Letters to the Editor, December 8, 2017

PUBLISHED : Friday, 08 December, 2017, 4:07pm
UPDATED : Friday, 08 December, 2017, 4:07pm

Mistrust will silence victims of sexual abuse

I refer to the recent #MeToo post on Facebook by Hong Kong’s “queen of hurdles”, Vera Lui Lai-yiu that has evoked such strong feelings. Some online reactions made me worry whether some people wanted to silence those who wished to identify their abusers or even cry out for help.

Ms Liu, now 23, claimed she was sexually assaulted by a former coach when she was 13. At first, almost everyone, if not all, shed tears at the tragedy.

However, when netizens found out that the athlete may not choose to deal with the matter in a court of law, some were outraged. That led to an online battle ­between her supporters and critics.

While neither victim-shaming nor blindly supporting Lui’s decision, I believe the argument exists because the two sides ­approach the issue from different angles. Those who blame her for publicising the incident 10 years later think it is not fair to all of her male coaches and teachers. Even though she did not name the coach, one of her former coaches was suspended from work by two employers following her revelation, including the school where he trained Lui 10 years ago, without any legal judgment being made.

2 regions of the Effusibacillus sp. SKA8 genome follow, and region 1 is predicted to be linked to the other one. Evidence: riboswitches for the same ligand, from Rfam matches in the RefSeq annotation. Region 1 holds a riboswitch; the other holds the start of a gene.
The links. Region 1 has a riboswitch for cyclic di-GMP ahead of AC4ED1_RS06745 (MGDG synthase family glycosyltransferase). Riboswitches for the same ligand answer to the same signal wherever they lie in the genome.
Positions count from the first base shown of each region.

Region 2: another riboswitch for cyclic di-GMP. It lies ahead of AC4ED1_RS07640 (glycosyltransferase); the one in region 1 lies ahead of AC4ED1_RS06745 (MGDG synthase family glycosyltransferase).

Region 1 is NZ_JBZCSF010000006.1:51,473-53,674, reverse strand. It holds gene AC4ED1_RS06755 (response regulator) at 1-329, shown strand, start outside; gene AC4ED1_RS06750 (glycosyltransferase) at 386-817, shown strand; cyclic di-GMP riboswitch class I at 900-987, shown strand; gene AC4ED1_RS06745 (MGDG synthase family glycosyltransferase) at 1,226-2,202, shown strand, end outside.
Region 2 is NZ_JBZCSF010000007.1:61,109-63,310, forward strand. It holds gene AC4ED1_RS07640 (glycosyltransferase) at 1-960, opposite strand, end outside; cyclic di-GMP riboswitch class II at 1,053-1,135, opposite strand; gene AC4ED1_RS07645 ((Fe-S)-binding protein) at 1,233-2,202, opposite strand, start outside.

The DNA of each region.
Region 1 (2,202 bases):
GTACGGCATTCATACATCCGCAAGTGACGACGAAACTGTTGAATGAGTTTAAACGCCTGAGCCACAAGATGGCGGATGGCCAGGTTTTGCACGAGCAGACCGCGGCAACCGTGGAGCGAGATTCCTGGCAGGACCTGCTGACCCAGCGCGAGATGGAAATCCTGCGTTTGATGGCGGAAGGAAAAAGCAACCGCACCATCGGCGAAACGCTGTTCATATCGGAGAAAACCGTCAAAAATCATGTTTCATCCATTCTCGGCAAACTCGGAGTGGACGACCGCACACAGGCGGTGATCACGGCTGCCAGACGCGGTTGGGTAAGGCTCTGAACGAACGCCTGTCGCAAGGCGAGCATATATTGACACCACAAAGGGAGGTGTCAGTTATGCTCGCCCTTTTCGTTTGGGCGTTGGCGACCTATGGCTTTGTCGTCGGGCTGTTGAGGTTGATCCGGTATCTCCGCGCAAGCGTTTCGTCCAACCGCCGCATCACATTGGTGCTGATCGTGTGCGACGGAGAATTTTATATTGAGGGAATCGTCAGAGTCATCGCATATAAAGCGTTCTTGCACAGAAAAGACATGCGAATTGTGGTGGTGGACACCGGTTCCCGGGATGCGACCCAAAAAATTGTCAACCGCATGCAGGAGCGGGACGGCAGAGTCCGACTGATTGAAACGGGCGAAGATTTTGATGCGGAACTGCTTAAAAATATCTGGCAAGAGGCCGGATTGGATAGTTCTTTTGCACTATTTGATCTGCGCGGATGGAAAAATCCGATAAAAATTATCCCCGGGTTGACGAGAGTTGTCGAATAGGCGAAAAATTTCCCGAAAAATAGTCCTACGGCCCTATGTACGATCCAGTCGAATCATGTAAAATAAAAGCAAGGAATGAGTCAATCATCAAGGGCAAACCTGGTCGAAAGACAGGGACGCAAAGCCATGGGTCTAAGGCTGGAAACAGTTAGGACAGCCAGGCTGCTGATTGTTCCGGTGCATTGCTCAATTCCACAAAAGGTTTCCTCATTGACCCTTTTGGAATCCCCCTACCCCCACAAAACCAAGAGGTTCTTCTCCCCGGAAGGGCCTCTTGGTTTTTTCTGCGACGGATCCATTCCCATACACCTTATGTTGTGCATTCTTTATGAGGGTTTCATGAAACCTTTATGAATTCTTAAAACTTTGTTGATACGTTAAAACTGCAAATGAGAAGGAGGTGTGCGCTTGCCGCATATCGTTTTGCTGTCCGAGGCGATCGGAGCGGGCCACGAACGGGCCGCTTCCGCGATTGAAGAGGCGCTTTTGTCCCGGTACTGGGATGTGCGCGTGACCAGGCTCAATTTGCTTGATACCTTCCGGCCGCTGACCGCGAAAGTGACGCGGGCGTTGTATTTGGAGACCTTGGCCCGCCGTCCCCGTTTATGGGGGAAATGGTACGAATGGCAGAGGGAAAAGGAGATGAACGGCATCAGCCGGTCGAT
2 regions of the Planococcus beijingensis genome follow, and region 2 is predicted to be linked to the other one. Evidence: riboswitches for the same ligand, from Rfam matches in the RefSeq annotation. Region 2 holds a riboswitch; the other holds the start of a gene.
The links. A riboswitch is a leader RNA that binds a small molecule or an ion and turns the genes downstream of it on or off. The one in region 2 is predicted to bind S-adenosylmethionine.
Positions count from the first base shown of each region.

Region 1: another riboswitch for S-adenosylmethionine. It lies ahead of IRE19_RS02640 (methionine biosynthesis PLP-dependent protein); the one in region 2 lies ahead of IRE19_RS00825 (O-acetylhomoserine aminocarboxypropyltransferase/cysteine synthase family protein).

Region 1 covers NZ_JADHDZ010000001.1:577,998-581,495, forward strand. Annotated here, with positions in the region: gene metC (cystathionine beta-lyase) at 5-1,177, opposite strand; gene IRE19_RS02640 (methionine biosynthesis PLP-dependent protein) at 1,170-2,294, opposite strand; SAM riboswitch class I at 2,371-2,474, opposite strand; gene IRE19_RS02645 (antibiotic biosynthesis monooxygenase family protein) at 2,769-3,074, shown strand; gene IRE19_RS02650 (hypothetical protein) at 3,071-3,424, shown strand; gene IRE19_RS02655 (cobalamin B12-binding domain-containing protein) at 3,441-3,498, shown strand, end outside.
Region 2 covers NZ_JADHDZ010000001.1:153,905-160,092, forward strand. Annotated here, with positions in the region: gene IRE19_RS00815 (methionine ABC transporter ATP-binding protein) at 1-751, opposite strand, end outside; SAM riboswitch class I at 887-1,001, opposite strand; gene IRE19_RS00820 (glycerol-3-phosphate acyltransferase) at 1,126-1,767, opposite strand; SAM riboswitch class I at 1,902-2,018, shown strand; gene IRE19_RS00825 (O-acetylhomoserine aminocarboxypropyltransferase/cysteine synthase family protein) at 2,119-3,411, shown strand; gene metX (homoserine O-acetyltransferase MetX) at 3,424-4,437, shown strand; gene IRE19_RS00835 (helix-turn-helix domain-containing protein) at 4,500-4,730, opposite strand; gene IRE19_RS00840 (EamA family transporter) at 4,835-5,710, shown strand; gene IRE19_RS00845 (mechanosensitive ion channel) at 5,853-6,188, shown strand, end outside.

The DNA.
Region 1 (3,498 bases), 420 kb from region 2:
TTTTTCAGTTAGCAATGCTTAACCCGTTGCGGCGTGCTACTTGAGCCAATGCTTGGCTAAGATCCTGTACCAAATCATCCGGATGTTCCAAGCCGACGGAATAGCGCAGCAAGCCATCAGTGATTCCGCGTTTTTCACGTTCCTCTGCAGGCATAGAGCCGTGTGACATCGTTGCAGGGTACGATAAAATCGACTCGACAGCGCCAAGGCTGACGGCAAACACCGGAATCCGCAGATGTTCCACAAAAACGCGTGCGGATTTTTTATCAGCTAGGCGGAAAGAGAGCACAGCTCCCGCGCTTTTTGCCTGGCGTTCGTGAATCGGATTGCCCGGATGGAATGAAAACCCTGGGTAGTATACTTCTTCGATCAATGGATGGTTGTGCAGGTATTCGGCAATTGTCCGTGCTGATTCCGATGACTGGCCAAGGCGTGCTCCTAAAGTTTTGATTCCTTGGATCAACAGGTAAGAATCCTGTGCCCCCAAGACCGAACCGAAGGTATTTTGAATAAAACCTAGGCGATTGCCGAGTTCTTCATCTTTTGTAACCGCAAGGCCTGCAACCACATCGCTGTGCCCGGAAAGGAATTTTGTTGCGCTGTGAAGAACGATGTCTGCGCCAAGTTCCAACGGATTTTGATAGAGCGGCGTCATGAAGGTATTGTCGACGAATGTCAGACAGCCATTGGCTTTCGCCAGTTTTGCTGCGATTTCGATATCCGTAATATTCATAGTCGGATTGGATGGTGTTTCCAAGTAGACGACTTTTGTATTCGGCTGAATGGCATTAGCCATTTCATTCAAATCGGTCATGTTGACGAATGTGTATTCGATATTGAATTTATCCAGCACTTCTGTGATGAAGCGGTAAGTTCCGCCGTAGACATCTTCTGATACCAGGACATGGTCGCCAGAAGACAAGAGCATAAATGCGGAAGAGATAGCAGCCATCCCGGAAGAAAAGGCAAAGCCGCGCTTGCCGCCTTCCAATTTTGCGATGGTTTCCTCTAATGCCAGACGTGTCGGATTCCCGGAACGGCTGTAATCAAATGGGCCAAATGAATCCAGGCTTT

Moreover, many men are worried how any behaviour perceived as sexual harassment might affect their relationship and interaction with ­female students, companions, colleagues and bosses, as just one misunderstanding about their intentions might ruin their careers.

I expect everyone will agree that there is little use in reporting a case that happened 10 years ago. So what’s the point in talking about it?

But then, it was never the aim of Ms Lui to sue anyone or blame anyone after all these years. Her intention was, frankly, very easy to understand: it was to raise awareness about child sexual abuse, break the social taboo around talking about sexual ­harassment in general and help other victims like herself to speak out, as a form of catharsis.

Sadly, we let her down. We did not cheer her bravery in speaking up. As she wrote in her post: “Speaking up is my birthday present to myself”.

However, many of us have offered her, as well as other silent ­victims of sexual abuse, our greatest mistrust.